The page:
We operate on the assumption that hegemonic discourse and its radiating material effects are central pillars securing the current structures’ continued domination. What does that mean in real terms? Within different discourses—for example that of the anarchist movement as opposed to that of the state—there are different interpretations of reality, different ways of knowing. The state tries to impose its interpretation of things, its way of knowing—and often succeeds, as a result of certain infrastructure at its disposal. This is how those who call themselves “revolutionaries” become “masked delinquents and terrorists.”
That is a familiar example, but the narratives contained within respective discourses also function on much more complex levels, in that they are not only perceived by but indeed shape individuals. This force is at work when welfare recipients are compelled to “optimize themselves”—their problems are individualized, and though they are exasperated with the lie of the American Dream, they might denounce other unemployed people at the job center as lazy. This force is at work when society accepts the narrative that we need police because we would be unable to solve our problems without fighting and killing each other if they weren’t around. This is the force building up the lie that cameras bring us security.
But many even within our movements frequently believe (or did at first) things the bourgeois story tells them: the airline hijacking by the Revolutionary Cells in Entebbe was an antisemitic terrorist attack; the Red Army Faction was a purely Stalinist and sexist outfit; there has never really been a significant rebellion against capital and the state in Germany. Sometimes these narratives aid in legitimizing one’s own failure of spirit.
Even worse than that, though: we also reproduce learned sexist attitudes and behaviors. We ignore the same attitudes and behaviors in ourselves that we so eagerly criticize in others.
The militant character must be able to defend itself against the imposition of the hegemonic discourse and the activities that go along with it. It must be able to comprehend how this abhorrent way of knowing emerged, what its implications are, and that it drives all of these narratives. At the same time, the militant character has to be able to set something against them, it has to counter the lies.
Having this deeper theory of discourse might be useful for us, as long as its radicality isn’t watered down with post-modern gibberish. Also, we acknowledge there are many other ways to shake the foundations of the dominant order. We can’t list them all here—we are probably not even familiar with most of them—but we desire a wider and more public debate about them without the constant, hammering “I am right!”
The goal must be to collectively develop the capacities that it will take to upend all the factors that form the basis of domination. On a basic level, this means militants must be able to talk to other people. That can be as classic as going door-to-door, or actually talking to the people who come to our events—these simple things are steps towards casting off our fear of this world. So yes, this will require grappling with and overcoming fears. It requires courage, the ability to tolerate and withstand unpleasant things, and above all: belief in the necessity of revolution.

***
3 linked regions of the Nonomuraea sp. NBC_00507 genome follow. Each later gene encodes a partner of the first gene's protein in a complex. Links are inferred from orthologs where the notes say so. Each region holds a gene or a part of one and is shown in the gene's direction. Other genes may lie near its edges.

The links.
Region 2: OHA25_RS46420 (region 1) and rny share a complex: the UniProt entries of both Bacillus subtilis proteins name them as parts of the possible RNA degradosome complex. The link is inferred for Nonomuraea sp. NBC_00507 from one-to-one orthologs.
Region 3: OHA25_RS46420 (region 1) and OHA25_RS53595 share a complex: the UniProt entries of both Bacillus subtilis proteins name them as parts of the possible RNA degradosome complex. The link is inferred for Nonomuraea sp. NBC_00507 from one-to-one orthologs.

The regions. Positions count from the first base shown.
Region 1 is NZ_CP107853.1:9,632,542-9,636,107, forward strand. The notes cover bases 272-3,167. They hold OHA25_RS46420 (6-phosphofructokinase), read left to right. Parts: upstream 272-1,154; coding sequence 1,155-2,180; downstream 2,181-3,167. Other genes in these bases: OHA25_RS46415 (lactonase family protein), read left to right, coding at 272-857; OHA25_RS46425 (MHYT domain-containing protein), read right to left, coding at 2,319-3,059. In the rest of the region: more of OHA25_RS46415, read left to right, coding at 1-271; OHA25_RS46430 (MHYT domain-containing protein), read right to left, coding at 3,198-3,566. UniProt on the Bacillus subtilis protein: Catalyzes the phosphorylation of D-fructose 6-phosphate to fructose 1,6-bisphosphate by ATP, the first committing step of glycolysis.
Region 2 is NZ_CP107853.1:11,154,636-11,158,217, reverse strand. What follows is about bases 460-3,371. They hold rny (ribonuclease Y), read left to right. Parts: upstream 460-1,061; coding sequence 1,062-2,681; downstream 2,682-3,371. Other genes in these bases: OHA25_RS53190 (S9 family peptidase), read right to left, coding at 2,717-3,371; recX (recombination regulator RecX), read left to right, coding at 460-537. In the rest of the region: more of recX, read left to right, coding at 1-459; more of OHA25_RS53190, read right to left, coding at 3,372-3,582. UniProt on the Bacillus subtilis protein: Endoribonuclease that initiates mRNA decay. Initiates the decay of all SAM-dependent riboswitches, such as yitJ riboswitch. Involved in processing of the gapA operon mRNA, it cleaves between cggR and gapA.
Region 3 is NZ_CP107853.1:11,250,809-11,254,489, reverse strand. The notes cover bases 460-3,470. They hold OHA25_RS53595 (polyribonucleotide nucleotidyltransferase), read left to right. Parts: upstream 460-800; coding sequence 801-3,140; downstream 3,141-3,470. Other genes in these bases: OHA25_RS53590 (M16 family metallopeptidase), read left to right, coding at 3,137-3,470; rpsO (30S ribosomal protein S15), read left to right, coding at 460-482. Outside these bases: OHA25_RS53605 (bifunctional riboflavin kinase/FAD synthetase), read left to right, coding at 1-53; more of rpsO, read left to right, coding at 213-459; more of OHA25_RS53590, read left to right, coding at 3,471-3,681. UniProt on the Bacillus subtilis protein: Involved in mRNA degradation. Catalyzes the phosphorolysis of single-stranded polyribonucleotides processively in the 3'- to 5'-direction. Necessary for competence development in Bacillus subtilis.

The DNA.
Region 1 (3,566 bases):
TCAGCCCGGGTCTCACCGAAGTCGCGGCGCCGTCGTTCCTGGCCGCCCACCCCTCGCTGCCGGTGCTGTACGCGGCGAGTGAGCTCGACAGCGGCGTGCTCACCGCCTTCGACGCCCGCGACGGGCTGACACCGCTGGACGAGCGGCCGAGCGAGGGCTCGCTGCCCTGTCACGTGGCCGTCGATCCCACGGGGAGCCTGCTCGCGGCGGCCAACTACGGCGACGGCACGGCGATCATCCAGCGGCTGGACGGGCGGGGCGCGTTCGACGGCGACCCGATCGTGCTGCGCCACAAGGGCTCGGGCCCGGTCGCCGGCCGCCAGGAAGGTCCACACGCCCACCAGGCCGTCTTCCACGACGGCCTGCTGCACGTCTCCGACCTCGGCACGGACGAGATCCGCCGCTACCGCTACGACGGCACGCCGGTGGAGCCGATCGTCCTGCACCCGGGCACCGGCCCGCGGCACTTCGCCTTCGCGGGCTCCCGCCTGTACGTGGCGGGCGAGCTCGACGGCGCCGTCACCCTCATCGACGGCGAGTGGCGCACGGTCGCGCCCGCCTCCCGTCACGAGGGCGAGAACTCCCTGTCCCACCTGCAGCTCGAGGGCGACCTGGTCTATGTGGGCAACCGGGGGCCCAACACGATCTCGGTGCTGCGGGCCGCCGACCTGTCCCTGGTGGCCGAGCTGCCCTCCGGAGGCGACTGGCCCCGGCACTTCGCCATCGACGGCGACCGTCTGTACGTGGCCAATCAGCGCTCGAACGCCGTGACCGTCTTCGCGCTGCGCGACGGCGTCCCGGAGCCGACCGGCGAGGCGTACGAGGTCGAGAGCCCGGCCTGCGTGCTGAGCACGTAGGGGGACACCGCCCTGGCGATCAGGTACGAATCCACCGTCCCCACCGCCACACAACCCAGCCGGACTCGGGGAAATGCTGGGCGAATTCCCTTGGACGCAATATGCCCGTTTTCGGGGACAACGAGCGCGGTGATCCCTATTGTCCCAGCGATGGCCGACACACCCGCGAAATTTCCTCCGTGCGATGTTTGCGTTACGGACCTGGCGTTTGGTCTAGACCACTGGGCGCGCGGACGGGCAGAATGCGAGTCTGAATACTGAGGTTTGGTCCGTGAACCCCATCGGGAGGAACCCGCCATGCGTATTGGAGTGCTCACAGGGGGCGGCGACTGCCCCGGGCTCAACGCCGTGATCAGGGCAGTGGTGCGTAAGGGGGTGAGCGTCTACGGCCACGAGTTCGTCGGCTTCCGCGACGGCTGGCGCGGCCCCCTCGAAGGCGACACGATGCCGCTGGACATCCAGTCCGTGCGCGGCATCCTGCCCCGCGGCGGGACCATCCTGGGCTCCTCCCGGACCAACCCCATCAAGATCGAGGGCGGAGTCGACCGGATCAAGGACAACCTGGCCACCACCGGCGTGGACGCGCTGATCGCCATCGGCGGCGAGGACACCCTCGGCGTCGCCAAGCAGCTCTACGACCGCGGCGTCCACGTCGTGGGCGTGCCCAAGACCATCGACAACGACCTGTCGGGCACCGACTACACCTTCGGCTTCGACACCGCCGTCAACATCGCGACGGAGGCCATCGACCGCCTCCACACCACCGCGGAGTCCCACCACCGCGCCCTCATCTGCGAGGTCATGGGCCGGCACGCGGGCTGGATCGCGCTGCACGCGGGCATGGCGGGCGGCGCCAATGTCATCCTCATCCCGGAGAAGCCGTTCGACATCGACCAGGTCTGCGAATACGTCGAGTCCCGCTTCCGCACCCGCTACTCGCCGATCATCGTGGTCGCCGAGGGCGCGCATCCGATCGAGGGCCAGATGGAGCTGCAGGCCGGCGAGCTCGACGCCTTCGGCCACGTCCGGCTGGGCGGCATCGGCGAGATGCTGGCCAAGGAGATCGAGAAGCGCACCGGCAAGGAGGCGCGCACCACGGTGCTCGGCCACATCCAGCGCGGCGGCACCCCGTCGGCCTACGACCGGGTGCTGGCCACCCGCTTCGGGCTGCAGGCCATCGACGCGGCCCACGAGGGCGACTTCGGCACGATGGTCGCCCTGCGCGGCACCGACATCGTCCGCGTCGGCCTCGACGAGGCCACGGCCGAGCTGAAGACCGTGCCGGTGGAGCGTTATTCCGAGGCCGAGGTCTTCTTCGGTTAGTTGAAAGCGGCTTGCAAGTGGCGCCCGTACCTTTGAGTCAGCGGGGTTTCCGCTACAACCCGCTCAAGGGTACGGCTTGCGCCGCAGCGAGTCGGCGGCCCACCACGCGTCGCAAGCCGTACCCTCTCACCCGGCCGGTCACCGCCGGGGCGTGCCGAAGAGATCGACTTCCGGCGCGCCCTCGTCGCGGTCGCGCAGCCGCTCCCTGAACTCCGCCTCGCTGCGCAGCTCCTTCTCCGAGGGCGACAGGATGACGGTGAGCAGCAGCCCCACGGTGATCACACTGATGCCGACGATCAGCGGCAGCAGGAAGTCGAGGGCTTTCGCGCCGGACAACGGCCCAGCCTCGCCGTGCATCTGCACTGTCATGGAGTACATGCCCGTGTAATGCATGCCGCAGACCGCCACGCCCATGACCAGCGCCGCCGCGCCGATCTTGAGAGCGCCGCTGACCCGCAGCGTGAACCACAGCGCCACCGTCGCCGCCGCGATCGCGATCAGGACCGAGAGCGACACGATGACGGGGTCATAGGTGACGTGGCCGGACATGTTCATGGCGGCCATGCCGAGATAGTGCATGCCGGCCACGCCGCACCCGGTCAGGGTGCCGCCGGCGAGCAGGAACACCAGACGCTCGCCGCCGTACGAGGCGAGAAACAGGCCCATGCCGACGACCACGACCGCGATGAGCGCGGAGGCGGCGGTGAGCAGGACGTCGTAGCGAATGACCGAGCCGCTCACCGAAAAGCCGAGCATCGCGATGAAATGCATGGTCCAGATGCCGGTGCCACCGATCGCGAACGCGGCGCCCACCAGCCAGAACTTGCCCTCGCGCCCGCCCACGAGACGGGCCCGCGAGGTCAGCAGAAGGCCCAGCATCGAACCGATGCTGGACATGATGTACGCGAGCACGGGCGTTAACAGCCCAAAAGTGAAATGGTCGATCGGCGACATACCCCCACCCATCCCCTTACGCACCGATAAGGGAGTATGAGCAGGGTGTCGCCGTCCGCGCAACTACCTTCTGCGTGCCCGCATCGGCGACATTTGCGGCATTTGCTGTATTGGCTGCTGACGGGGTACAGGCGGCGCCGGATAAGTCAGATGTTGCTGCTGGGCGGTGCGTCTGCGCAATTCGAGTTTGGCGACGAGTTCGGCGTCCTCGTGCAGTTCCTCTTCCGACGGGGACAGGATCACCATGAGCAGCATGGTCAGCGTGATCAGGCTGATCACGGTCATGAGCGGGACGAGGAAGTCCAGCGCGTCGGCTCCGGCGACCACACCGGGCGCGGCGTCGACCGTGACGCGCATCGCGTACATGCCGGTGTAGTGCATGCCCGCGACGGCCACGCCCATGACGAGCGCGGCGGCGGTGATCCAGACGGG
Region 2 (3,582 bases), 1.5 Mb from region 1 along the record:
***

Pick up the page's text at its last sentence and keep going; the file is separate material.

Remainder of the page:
Briefly put: the militant character is able to defend itself and others against the incursions of the state on as many levels as possible, and is able to present itself confidently and believe in its own strength and capacity for action.
Developing a militant character requires tough critique and self-criticism, on a basis of solidary tenderness. Let’s make a break with rote knowledge, with the ingrained image we have of ourselves, with our own sexism, with our own isolation, with our own narcissism, with our own exclusionary behaviors, whatever they are. Let’s kill the bourgeois within ourselves!
From individual to collective self-defense
If we look at where the state and the government are at their weakest, it is mostly in those places where people have organized themselves. Next to personal self-inquiry and development, collective self-organization is the most effective self-defense.
Within collective organizational processes, two factors come together which are both necessary for the development of militant character. First, individuals as well as the collective are transformed in these processes. Second, people begin, in the best case, to build honest relationships to one another that do not rely on any capitalist or other negative interests, and they notice that they are capable subjects even without the presence and supervision of the state.
These self-organization processes are distinguished by the emergence of comradely relationships—friendships strengthened by shared struggle and shared lives, relationships that succeed in overcoming internal lines of division.
We wish to see in the coming years a massive convergence of militants. Militants who confidently step out and talk to people, and who withdraw to reflect and converse. Militants who have the integrity to clearly and openly admit their mistakes, and who confidently and belligerently stand by their actions. Militants who throw stones and who educate themselves in theory. Militants who attempt to break with their own thought patterns and who overcome domination by starting with themselves.
The future belongs to those who do not lose sight of the goal: social revolution.
Translated by Antidote